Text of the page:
que la vil opresión desconoce,
y en su timbre glorioso legose
libertad, libertad, libertad.

Esta tierra innocente y hermosa
que ha debido a Bolívar su nombre
𝄆 es la patria feliz donde el hombre
goza el bien de la dicha y la paz. 𝄇


Si extranjero poder algún día
sojuzgar a Bolivia intentare,
al destino fatal se prepare
que amenaza a soberbio agresor.

Que los hijos del grande Bolívar
hayan mil y mil veces jurado:
𝄆 morir antes que ver humillado
de la Patria el augusto pendón. 𝄇


Bolivians, a propitious fate
has at long last crowned our vows and longings;
This land is free, free at last.
Its servile state has now finally ceased.

The martial turmoil of yesterday,
and the horrible clamor of war,
𝄆 are followed today, in harmonious contrast,
by sweet hymns of peace and unity. 𝄇

Let us keep the lofty name of our Fatherland
in glorious splendor.
And, on its altars, once more we must swear:
To die before we would live as slaves!
To die before we would live as slaves!
To die before we would live as slaves!

Eternal praise to the brave warriors
whose heroic valor and firmness
conquered the freedom and glories that now
a happy Bolivia justly begins to enjoy!

Let their names, preserved forever in marble and bronze,
transmit their glory to remote future ages.
𝄆 And in resounding songs let them repeat:
Freedom! Freedom! Freedom! 𝄇


Here has Justice erected its throne
which vile oppression ignores
and, on its glorious laurel it bequeathed us
Freedom, freedom, freedom

This innocent and beautiful land,
which owes its name to Bolívar,
𝄆 is the happy homeland where mankind
enjoys the benefits of bliss and peace. 𝄇


If a foreigner may, any given day
even attempt to subjugate Bolivia,
let him prepare for a fatal destiny,
which menaces such superb aggressor.

For the sons of the mighty Bolívar
have sworn, thousands upon thousands of times:
𝄆 to die rather than see the country's
majestic banner humiliated. 𝄇


In indigenous languages[edit]

Aymara lyrics[16][17] Aymara IPA[d] Quechua lyrics[17][18] Quechua IPA[e]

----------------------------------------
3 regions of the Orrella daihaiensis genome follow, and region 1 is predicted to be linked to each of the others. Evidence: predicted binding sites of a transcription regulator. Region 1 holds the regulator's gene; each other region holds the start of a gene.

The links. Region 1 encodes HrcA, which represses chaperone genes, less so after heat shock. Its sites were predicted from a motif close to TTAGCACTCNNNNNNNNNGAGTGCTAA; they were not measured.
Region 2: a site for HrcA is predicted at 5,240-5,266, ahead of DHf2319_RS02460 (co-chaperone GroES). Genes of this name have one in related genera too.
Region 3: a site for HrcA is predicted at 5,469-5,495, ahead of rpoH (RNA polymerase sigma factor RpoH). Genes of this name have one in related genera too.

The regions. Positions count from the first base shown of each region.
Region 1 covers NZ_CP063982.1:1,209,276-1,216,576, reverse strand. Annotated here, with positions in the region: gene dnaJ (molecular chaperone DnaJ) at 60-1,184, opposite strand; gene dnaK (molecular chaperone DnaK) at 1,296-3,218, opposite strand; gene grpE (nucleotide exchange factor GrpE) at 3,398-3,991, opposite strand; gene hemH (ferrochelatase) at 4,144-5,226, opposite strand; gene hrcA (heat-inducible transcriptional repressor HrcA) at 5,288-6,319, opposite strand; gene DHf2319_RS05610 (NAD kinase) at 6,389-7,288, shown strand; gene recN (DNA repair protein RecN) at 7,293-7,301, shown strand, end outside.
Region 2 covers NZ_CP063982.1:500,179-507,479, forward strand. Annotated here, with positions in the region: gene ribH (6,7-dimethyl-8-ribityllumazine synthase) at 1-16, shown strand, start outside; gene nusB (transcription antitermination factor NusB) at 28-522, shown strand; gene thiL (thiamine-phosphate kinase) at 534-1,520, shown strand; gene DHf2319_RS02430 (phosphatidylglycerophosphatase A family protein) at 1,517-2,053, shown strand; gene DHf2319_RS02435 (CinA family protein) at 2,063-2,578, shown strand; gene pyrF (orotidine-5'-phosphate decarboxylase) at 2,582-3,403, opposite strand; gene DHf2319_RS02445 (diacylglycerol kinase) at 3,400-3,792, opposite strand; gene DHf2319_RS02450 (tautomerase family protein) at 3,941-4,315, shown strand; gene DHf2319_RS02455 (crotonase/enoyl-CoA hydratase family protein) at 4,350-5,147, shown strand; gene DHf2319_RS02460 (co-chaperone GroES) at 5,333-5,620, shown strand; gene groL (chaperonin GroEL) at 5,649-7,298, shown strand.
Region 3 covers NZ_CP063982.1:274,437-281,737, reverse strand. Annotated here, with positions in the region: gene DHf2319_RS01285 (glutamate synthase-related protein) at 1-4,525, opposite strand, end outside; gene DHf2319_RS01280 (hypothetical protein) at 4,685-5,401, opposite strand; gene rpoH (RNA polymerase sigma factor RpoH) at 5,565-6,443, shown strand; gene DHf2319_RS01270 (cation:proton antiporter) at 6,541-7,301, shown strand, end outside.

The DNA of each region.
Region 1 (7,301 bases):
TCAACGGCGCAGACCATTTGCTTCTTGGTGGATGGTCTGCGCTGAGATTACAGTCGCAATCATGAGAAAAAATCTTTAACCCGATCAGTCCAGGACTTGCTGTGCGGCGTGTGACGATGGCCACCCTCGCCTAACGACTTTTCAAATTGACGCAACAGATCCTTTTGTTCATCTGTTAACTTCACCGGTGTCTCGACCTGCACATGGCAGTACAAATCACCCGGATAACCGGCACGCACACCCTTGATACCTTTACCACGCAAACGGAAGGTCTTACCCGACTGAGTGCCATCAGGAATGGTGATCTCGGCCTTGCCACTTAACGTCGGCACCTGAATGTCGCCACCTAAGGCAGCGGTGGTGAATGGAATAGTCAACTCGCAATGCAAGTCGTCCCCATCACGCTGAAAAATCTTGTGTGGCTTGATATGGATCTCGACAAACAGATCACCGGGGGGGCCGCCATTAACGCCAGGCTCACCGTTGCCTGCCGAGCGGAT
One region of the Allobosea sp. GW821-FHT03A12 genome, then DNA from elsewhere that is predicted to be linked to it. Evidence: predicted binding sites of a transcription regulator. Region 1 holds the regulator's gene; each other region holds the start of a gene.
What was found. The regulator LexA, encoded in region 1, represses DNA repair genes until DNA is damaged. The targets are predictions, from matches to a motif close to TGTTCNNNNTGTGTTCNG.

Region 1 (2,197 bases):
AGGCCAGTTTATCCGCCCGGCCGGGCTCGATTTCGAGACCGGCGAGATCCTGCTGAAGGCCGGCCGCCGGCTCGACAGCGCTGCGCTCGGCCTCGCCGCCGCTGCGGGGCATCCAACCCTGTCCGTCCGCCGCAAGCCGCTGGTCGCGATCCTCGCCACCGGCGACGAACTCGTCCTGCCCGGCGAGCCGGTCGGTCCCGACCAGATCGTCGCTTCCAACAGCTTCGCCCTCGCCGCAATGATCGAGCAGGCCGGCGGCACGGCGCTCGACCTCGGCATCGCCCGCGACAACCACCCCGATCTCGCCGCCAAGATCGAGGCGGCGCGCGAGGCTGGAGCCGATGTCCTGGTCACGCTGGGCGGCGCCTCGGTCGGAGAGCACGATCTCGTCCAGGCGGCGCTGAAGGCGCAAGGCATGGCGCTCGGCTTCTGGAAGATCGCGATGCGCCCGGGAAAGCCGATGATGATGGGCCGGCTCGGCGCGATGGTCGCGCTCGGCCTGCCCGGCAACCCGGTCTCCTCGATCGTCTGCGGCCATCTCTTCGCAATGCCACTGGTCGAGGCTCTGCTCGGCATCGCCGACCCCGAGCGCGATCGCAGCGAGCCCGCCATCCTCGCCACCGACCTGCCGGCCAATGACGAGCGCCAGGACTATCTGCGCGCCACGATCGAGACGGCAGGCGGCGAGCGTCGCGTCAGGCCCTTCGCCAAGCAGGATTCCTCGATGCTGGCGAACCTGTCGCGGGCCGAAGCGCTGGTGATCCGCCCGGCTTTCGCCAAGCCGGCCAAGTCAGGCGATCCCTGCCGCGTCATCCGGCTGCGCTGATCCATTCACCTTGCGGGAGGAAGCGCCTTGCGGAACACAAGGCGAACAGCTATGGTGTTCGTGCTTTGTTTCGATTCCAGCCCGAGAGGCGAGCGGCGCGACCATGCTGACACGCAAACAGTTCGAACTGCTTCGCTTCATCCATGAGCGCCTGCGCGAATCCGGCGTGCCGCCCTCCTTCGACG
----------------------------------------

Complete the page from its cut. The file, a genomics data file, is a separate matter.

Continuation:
Bolivian jaqinakatakixa
Phuqhasiw jiwasan suyt'ataru
Qhisphiyataw qhisphiyataw markasaxa
T'aqisit jakañax tukusxiw.

Ch'axwañanakana sarnakaña
Nuwasiñas warariñas tukusxiwa,
𝄆 Uka ch'axwañanakata mistusïna,
Jichhürux kusisit q'uchuñän. 𝄇

Markasäna, suma sutipa,
Jach'ar aptasa suma arsuñäni,
Markasatxa sayt'asipxañäni:
Jiwañan janïr t'aqiskasïn!
Jiwañan janïr t'aqiskasïn!
Jiwañan janïr t'aqiskasïn!

Wiñay q'uchuñaw wakt'istu,
Markaslayku jiwir jaqinakäru:
Jupanakaw markas ut'ayapxi,
Jichhurun kusisit jakañani.

Sutinakpax qilqantatawa,
Uka pachtapachaw jiwasax yatipxtana,
𝄆 Wali ch'amamp arsuñasawa:
Qhisphiyataw, qhisphiyataw, qhisphiyataw! 𝄇


[pʰo.qʰa.siw hi.wa.san suj.tʼa.ta.ɾu]
[qʰes.pʰja.taw qʰes.pʰja.taw maɾχa]
[tʼa.qe.sit ha.ka.ɲaχ tu.kus.χew]

[t͡ʃʼaχ.wa.ɲ saɾ.na.ka.ɲa]
[ɲas wa.ɾa.ɾi.ɲas tu.kus.χe.wa]
𝄆 [u.ka t͡ʃʼaχ.wa.ɲ mis.tu.siː.na]
[hi.t͡ʃʰuː.ɾuχ qʼo.t͡ʃu.ɲaːn] 𝄇

[ha.t͡ʃʼaɾ aɾ.su.ɲaː.ni]
[maɾ.ka.sat.χa saj.tʼa.sip.χa.ɲaː.ni]
[hi.wa.ɲan ha.niːɾ tʼa.qes.ka.siːn]
[hi.wa.ɲan ha.niːɾ tʼa.qes.ka.siːn]
[hi.wa.ɲan ha.niːɾ tʼa.qes.ka.siːn]

[wi.ɲaj qʼo.t͡ʃu.ɲaw wak.tʼis.tu]
[maɾ.kas.laj.ku hi.wiɾː.ɾu]
𝄆 [ maɾ.kas u.tʼa.jap.χe]
[hi.t͡ʃʰu.ɾun ha.ka.ɲ] 𝄇

[su.ti.nak.paχ qel.qan.ta.ta.wa]
[u.ka pat͡ʃ͡ʃaw hi.wa.saχ ja.tipχ]
[ t͡ʃʼa.mamp aɾ.su.ɲ]
[qʰes.pʰja.taw qʰes.pʰja.taw qʰes.pʰja.taw]


Qullasuyunchik may sumaqchasqa
munasqanchikmanjina junt'akun,
kacharisqaña kay llaqtanchikqa
ñak'ariy kamachiypi kaymanta.

Allin sinchi ch'aqwa qayna karqa
Tinkupi q'upaypi qhapariynin
𝄆 Kunanqa t'inkisqa may kusiypi
Misk'i takiyninchikwan jukchasqa. 𝄇

Llaqtanchikpa jatun sutinta
Sumaq kusiy k'anchaypi[f] jap'inanchik
Sutinrayku tatalitananchik
Kamachi kanata wañuna.
Kamachi kanata wañuna.
Kamachi kanata wañuna.

[qɔ.ʎæ.sʊ.jʊn.t͡ʃɪɣ‿mæj sʊ.mæʁ.t͡ʃæs.ɢɑ]
[mʊ.næs.ɢɑn.t͡ʃɪɣ.mæn.hi.næ hʊn.tʼæ.kʊn]
[kæ.t͡ʃæ.ɾɪs.ɢɑ.ɲæ kæj ʎæχ.tæn.t͡ʃɪx.ɢɑ]
[ɲæ.kʼæ.ɾij kæ.mæ.t͡ʃɪj.pi kæj.mæn.tæ]

[æ.ʎin sin.t͡ʃi t͡ʃʼɑʁ.wæ qɑj.næ kæɾ.ʁɑ]
[tɪn.kʊ.pi qʼɔ.pæj.pi qʰɑ.pæ.ɾij.nin]
𝄆 [kʊ.næn.ɢɑ tʼɪn.kis.ɢɑ mæj kʊ.sɪj.pi]
[mɪs.kʼi tæ.kij.nin.t͡ʃɪɣ.wæn hʊx.t͡ʃæs.ɢɑ] 𝄇

[ʎæχ.tæn.t͡ʃɪx.pæ hæ.tʊn sʊ.tin.tæ]
[sʊ.mæχ kʊ.sɪj kʼæn.t͡ʃæj.pi hæpʼ.ʔɪ.næn.t͡ʃɪx]
[sʊ.tɪn.ɾæj.kʊ tæ.tæ.li.tæ.næn.t͡ʃɪx]
[kæ.mæ.t͡ʃi kæ.næ.tæ wæ.ɲʊ.næ]
[kæ.mæ.t͡ʃi kæ.næ.tæ wæ.ɲʊ.næ]
[kæ.mæ.t͡ʃi kæ.næ.tæ wæ.ɲʊ.næ]

Guaraní lyrics[21][22] Guaraní IPA[g] Trinitario Moxos lyrics[23][24] Trinitario Moxos IPA[25][h]

Mboriviaygua jerovia tuichague
temimbota jaipotavae ojeapoma,
ojejorama kuae ñandeyvy
opama tembiokuairã jaikovae.

Maemegua pychyĩ oñenduama
ñandeypy[i] reta hokope omano,
𝄆 ipoepykape añave jaiko vaerã
mboroayu reve pãve kuae yvype. 𝄇

Ñamboeteuka ñandeyvy
yvate rupi hembipe jaechauka,
jasapukai metei rami:
Ngaraama tembipyrã jaikoje!
Ngaraama tembipyrã jaikoje!
Ngaraama tembipyrã jaikoje!

[ᵐbo.ɾi.ʋjaɨ̯.wa ᵈje.ɾo.ʋja tui̯.ɕa.we]
[te.mi.ᵐbo.ta ᵈjai̯.po.ta.ʋae̯ o.ᵈjea̯]
[o.ᵈje.ᵈjo.ɾ kʷae̯ ɲa.ⁿde.ɨ.ʋɨ]
[ te.ᵐbjo.kʷai̯.ɾã ᵈjai̯.ko.ʋae̯]

[mae̯.me.wa pɨ.ɕɨ.ĩ o.ɲe.ⁿ]
[ɲa.ⁿde.ɨ.pɨ ɾe.ta]
𝄆 [i.poe̯.pɨ a.ɲa.ʋe ᵈjai̯.ko ʋae̯.ɾã]
[ᵐbo.ɾoa̯(.)ɨu̯ ɾeʋ(e) pã.ʋe kʷai̯(‿)ɨ.ʋɨ.pe] 𝄇

[ɲa.ᵐboe̯.teu̯.ka ɲa.ⁿde.ɨ.ʋɨ]
[ɨ.ʋa.te ɾu.pi he.ᵐ ᵈja.e.ɕau̯.ka]
[ᵈ̯ me.tei̯ ɾa.mi]
[ᵑɡa.ɾaː.ma te.ᵐbi.pɨ.ɾã ᵈjai̯.ko.ᵈje]